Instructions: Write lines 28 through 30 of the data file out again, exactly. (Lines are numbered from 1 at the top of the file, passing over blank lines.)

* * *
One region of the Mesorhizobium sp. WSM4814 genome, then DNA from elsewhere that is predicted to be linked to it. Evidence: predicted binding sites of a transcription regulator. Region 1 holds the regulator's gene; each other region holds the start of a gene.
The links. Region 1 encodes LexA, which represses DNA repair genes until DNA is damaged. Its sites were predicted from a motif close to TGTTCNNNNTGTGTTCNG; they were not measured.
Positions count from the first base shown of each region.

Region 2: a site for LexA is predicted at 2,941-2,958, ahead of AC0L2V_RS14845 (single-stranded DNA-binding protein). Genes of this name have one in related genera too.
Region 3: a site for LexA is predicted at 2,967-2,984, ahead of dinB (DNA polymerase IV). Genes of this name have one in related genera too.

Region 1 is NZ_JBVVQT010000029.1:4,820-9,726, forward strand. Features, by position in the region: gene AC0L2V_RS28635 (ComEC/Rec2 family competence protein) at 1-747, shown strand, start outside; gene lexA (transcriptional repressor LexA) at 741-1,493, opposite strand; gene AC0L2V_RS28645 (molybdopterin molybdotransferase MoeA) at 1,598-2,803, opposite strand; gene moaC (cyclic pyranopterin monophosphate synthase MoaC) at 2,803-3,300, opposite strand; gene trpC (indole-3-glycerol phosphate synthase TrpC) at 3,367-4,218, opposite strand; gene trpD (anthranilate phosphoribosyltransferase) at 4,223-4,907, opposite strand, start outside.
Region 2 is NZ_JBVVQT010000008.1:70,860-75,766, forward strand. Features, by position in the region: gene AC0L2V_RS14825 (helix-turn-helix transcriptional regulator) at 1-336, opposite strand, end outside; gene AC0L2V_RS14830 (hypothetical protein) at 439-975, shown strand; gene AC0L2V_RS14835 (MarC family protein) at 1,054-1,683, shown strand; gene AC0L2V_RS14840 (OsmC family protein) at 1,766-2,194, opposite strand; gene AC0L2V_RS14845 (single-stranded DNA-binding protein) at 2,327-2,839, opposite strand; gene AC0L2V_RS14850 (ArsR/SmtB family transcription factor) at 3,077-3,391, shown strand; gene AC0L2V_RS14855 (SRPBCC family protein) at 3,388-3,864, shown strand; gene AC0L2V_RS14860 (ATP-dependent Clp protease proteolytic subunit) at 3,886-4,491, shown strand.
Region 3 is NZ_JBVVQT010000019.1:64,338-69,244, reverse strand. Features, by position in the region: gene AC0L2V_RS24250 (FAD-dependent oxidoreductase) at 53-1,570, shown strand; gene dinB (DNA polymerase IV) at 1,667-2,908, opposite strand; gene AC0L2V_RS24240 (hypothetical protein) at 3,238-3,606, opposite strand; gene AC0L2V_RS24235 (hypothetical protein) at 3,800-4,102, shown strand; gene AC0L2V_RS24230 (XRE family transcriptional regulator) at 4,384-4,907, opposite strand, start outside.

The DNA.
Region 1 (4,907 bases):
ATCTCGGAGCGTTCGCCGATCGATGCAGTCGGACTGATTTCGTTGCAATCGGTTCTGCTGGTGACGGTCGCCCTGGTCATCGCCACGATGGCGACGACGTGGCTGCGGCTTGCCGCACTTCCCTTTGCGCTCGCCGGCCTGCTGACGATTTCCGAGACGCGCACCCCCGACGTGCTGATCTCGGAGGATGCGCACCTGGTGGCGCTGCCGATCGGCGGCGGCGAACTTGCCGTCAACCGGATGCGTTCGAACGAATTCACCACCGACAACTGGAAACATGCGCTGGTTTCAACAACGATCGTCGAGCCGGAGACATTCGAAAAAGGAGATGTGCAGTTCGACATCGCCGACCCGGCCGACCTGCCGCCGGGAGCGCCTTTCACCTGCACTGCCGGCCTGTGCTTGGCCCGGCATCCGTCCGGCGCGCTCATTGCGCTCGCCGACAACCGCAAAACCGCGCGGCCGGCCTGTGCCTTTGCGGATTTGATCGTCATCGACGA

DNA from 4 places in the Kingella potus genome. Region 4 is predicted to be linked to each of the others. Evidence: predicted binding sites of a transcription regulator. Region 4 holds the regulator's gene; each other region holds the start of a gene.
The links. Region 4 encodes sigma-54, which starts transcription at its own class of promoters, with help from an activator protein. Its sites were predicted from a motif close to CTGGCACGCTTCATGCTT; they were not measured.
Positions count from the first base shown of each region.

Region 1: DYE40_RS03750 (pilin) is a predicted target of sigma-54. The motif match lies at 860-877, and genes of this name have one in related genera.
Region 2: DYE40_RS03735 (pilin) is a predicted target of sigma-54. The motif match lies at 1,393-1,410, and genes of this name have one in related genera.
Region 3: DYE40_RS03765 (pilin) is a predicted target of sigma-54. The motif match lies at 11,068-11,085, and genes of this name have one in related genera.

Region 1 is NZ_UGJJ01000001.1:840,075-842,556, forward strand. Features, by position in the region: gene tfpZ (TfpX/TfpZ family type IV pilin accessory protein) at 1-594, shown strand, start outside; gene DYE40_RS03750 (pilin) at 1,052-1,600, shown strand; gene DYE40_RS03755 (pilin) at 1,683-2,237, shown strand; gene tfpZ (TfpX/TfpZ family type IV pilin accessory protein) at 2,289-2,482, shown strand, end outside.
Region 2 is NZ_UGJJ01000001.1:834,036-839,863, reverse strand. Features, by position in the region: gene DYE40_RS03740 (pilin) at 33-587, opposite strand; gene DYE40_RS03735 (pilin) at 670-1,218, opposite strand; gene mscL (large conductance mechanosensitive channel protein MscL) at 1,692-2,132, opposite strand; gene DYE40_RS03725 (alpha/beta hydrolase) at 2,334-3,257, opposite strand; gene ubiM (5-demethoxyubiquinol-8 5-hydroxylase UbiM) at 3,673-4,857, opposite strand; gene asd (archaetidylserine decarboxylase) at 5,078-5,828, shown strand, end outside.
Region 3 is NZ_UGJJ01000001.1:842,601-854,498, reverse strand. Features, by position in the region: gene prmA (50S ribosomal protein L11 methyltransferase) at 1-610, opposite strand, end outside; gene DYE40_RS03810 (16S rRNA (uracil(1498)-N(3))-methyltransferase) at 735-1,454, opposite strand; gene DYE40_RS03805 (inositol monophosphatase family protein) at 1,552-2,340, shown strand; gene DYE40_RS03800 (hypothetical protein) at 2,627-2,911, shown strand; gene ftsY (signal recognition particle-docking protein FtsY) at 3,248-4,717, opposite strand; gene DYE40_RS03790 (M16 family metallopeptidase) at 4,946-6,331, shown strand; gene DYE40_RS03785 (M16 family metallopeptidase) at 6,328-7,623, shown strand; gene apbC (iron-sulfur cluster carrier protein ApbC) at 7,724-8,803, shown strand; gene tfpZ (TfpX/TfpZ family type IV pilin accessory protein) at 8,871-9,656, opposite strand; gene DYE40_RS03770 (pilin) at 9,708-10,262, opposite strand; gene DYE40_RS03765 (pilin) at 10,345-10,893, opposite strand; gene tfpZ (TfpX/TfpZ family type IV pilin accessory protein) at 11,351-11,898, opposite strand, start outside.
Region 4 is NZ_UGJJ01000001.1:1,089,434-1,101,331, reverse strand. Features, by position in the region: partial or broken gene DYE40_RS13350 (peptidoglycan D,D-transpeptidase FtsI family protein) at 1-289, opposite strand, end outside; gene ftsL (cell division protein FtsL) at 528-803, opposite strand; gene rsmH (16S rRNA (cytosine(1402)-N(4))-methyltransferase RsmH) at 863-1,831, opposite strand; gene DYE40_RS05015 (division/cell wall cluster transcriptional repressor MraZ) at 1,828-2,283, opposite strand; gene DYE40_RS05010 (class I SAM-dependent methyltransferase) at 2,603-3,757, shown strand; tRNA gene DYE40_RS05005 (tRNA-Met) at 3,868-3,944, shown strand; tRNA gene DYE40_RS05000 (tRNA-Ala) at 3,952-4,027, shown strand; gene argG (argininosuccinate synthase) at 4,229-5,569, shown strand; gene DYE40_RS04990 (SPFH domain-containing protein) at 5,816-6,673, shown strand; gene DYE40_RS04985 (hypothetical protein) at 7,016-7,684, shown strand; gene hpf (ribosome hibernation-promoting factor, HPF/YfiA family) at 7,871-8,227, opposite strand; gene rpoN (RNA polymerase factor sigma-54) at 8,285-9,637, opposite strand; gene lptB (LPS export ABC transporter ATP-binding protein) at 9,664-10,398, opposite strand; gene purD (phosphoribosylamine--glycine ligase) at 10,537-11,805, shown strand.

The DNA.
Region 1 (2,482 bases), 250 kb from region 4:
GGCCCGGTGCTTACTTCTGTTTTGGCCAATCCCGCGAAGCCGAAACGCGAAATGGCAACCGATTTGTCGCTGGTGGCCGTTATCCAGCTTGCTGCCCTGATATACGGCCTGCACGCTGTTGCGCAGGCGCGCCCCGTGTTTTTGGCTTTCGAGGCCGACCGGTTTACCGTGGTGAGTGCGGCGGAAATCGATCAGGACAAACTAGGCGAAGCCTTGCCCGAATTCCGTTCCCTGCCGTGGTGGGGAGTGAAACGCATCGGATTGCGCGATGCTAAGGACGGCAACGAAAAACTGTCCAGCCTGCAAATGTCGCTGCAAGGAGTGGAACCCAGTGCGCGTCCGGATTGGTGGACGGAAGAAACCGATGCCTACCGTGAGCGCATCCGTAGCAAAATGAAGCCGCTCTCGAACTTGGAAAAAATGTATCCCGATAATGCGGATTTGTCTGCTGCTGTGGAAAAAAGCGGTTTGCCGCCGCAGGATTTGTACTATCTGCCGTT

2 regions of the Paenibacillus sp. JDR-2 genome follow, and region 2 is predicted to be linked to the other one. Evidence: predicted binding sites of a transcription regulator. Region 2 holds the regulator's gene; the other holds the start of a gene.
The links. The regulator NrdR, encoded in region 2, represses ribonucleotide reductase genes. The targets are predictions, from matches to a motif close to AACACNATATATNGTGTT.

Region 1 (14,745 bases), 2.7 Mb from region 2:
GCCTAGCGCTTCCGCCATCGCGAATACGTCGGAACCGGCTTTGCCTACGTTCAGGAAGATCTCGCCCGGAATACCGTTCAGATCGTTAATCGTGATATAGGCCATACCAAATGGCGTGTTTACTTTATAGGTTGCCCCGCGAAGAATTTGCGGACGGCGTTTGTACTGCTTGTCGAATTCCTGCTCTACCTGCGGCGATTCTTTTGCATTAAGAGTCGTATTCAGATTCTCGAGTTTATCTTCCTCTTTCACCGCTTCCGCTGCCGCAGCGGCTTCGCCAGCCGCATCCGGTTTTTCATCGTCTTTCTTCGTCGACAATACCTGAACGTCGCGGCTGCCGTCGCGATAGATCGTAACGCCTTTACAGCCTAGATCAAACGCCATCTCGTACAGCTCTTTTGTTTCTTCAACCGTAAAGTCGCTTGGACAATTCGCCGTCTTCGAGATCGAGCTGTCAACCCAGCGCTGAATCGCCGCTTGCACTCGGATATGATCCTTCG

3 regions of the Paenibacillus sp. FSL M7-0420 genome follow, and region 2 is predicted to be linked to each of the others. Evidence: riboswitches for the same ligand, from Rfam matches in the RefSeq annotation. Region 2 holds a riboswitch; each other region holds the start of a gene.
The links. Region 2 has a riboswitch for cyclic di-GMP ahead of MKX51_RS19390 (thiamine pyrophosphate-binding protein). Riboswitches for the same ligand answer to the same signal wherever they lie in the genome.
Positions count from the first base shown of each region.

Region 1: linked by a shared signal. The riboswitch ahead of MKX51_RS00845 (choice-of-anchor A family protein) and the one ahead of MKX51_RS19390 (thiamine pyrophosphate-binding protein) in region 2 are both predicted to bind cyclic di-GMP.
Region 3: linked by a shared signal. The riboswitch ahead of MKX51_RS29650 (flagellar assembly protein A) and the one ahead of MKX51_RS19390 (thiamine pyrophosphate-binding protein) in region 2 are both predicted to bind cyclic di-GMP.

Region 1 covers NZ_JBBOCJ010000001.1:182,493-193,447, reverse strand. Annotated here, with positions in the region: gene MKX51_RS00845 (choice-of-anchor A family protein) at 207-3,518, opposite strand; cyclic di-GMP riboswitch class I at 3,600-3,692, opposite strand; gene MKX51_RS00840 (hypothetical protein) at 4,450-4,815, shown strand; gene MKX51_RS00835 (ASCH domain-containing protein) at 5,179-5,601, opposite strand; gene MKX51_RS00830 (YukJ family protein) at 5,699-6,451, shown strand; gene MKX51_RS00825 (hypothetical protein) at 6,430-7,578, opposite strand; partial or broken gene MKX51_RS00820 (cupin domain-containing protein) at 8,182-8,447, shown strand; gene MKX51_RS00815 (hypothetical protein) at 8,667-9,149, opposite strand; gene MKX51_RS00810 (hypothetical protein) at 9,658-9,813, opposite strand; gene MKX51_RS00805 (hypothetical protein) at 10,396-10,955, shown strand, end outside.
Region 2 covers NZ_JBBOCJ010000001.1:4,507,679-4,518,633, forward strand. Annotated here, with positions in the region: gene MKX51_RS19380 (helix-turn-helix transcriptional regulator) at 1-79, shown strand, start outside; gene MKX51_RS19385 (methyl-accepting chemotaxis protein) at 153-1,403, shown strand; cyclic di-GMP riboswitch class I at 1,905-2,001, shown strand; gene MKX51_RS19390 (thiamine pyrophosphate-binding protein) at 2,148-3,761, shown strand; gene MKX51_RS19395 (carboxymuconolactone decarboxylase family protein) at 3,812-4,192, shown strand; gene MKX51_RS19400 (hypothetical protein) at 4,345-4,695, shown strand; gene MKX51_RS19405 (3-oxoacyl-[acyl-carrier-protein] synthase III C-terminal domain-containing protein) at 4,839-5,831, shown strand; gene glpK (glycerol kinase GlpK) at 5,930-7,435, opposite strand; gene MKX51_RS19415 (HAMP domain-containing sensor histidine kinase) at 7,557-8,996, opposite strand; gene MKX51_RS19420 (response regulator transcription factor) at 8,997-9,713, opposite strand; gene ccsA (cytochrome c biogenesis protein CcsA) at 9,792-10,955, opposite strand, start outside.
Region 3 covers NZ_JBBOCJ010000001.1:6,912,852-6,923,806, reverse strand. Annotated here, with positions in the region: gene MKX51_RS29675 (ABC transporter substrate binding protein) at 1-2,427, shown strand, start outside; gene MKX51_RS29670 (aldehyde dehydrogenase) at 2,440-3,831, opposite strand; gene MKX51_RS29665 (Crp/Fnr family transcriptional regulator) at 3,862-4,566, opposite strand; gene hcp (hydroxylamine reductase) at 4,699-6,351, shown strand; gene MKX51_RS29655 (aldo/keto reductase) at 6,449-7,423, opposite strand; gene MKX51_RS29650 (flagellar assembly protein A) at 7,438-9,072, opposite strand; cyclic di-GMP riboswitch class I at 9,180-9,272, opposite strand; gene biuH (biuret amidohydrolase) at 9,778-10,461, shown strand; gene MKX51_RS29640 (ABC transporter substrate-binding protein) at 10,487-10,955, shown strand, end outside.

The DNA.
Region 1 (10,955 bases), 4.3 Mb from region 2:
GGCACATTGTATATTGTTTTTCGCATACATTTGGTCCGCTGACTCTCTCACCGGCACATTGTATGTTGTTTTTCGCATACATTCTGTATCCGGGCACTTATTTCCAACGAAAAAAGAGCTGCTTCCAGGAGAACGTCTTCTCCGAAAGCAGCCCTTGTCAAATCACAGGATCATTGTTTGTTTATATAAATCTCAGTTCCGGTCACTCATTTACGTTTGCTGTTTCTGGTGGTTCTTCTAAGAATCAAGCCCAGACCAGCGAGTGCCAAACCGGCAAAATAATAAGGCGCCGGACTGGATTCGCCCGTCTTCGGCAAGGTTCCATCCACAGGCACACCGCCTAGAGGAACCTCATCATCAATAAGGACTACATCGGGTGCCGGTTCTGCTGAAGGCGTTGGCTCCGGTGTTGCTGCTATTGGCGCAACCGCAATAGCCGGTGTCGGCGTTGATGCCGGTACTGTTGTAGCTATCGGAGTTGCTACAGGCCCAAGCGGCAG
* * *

GCCTAGCGCTTCCGCCATCGCGAATACGTCGGAACCGGCTTTGCCTACGTTCAGGAAGATCTCGCCCGGAATACCGTTCAGATCGTTAATCGTGATATAGGCCATACCAAATGGCGTGTTTACTTTATAGGTTGCCCCGCGAAGAATTTGCGGACGGCGTTTGTACTGCTTGTCGAATTCCTGCTCTACCTGCGGCGATTCTTTTGCATTAAGAGTCGTATTCAGATTCTCGAGTTTATCTTCCTCTTTCACCGCTTCCGCTGCCGCAGCGGCTTCGCCAGCCGCATCCGGTTTTTCATCGTCTTTCTTCGTCGACAATACCTGAACGTCGCGGCTGCCGTCGCGATAGATCGTAACGCCTTTACAGCCTAGATCAAACGCCATCTCGTACAGCTCTTTTGTTTCTTCAACCGTAAAGTCGCTTGGACAATTCGCCGTCTTCGAGATCGAGCTGTCAACCCAGCGCTGAATCGCCGCTTGCACTCGGATATGATCCTTCG

3 regions of the Paenibacillus sp. FSL M7-0420 genome follow, and region 2 is predicted to be linked to each of the others. Evidence: riboswitches for the same ligand, from Rfam matches in the RefSeq annotation. Region 2 holds a riboswitch; each other region holds the start of a gene.
The links. Region 2 has a riboswitch for cyclic di-GMP ahead of MKX51_RS19390 (thiamine pyrophosphate-binding protein). Riboswitches for the same ligand answer to the same signal wherever they lie in the genome.